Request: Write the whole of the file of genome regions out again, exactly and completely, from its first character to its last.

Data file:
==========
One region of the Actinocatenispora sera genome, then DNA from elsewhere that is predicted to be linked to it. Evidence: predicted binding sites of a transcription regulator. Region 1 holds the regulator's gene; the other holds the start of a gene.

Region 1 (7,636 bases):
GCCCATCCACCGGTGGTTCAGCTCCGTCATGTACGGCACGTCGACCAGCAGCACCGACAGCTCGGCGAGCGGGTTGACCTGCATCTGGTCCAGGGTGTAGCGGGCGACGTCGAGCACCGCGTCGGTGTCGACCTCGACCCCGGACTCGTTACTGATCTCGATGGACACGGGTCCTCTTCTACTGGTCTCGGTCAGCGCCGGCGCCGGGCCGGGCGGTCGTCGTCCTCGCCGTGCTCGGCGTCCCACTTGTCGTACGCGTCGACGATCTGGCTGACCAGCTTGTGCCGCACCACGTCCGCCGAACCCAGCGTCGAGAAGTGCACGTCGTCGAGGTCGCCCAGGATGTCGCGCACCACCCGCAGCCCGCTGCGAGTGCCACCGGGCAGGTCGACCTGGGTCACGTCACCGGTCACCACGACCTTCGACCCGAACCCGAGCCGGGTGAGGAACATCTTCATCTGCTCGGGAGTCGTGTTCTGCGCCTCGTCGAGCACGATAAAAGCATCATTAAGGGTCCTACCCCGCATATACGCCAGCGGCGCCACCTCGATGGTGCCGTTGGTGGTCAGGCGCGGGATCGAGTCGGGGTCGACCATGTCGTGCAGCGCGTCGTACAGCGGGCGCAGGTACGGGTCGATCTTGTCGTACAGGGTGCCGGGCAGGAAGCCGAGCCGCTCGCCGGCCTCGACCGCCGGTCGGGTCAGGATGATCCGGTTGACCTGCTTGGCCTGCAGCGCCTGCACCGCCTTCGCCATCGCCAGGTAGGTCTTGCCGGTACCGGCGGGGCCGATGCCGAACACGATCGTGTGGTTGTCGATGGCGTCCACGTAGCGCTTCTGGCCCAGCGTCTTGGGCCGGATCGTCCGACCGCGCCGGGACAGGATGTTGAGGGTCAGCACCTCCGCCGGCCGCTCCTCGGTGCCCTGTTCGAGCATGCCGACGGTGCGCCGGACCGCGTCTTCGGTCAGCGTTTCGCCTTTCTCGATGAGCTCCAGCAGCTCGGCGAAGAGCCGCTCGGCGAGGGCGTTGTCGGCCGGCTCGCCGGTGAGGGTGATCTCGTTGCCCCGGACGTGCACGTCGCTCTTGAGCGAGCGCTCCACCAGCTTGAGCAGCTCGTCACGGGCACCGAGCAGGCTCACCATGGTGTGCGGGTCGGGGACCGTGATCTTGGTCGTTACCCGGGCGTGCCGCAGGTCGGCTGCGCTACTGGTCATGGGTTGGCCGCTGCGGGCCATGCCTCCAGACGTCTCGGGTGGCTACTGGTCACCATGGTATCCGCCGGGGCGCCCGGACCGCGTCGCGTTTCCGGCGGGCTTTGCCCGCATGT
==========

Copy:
One region of the Actinocatenispora sera genome, then DNA from elsewhere that is predicted to be linked to it. Evidence: predicted binding sites of a transcription regulator. Region 1 holds the regulator's gene; the other holds the start of a gene.

Region 1 (7,636 bases):
GCCCATCCACCGGTGGTTCAGCTCCGTCATGTACGGCACGTCGACCAGCAGCACCGACAGCTCGGCGAGCGGGTTGACCTGCATCTGGTCCAGGGTGTAGCGGGCGACGTCGAGCACCGCGTCGGTGTCGACCTCGACCCCGGACTCGTTACTGATCTCGATGGACACGGGTCCTCTTCTACTGGTCTCGGTCAGCGCCGGCGCCGGGCCGGGCGGTCGTCGTCCTCGCCGTGCTCGGCGTCCCACTTGTCGTACGCGTCGACGATCTGGCTGACCAGCTTGTGCCGCACCACGTCCGCCGAACCCAGCGTCGAGAAGTGCACGTCGTCGAGGTCGCCCAGGATGTCGCGCACCACCCGCAGCCCGCTGCGAGTGCCACCGGGCAGGTCGACCTGGGTCACGTCACCGGTCACCACGACCTTCGACCCGAACCCGAGCCGGGTGAGGAACATCTTCATCTGCTCGGGAGTCGTGTTCTGCGCCTCGTCGAGCACGATAAAAGCATCATTAAGGGTCCTACCCCGCATATACGCCAGCGGCGCCACCTCGATGGTGCCGTTGGTGGTCAGGCGCGGGATCGAGTCGGGGTCGACCATGTCGTGCAGCGCGTCGTACAGCGGGCGCAGGTACGGGTCGATCTTGTCGTACAGGGTGCCGGGCAGGAAGCCGAGCCGCTCGCCGGCCTCGACCGCCGGTCGGGTCAGGATGATCCGGTTGACCTGCTTGGCCTGCAGCGCCTGCACCGCCTTCGCCATCGCCAGGTAGGTCTTGCCGGTACCGGCGGGGCCGATGCCGAACACGATCGTGTGGTTGTCGATGGCGTCCACGTAGCGCTTCTGGCCCAGCGTCTTGGGCCGGATCGTCCGACCGCGCCGGGACAGGATGTTGAGGGTCAGCACCTCCGCCGGCCGCTCCTCGGTGCCCTGTTCGAGCATGCCGACGGTGCGCCGGACCGCGTCTTCGGTCAGCGTTTCGCCTTTCTCGATGAGCTCCAGCAGCTCGGCGAAGAGCCGCTCGGCGAGGGCGTTGTCGGCCGGCTCGCCGGTGAGGGTGATCTCGTTGCCCCGGACGTGCACGTCGCTCTTGAGCGAGCGCTCCACCAGCTTGAGCAGCTCGTCACGGGCACCGAGCAGGCTCACCATGGTGTGCGGGTCGGGGACCGTGATCTTGGTCGTTACCCGGGCGTGCCGCAGGTCGGCTGCGCTACTGGTCATGGGTTGGCCGCTGCGGGCCATGCCTCCAGACGTCTCGGGTGGCTACTGGTCACCATGGTATCCGCCGGGGCGCCCGGACCGCGTCGCGTTTCCGGCGGGCTTTGCCCGCATGT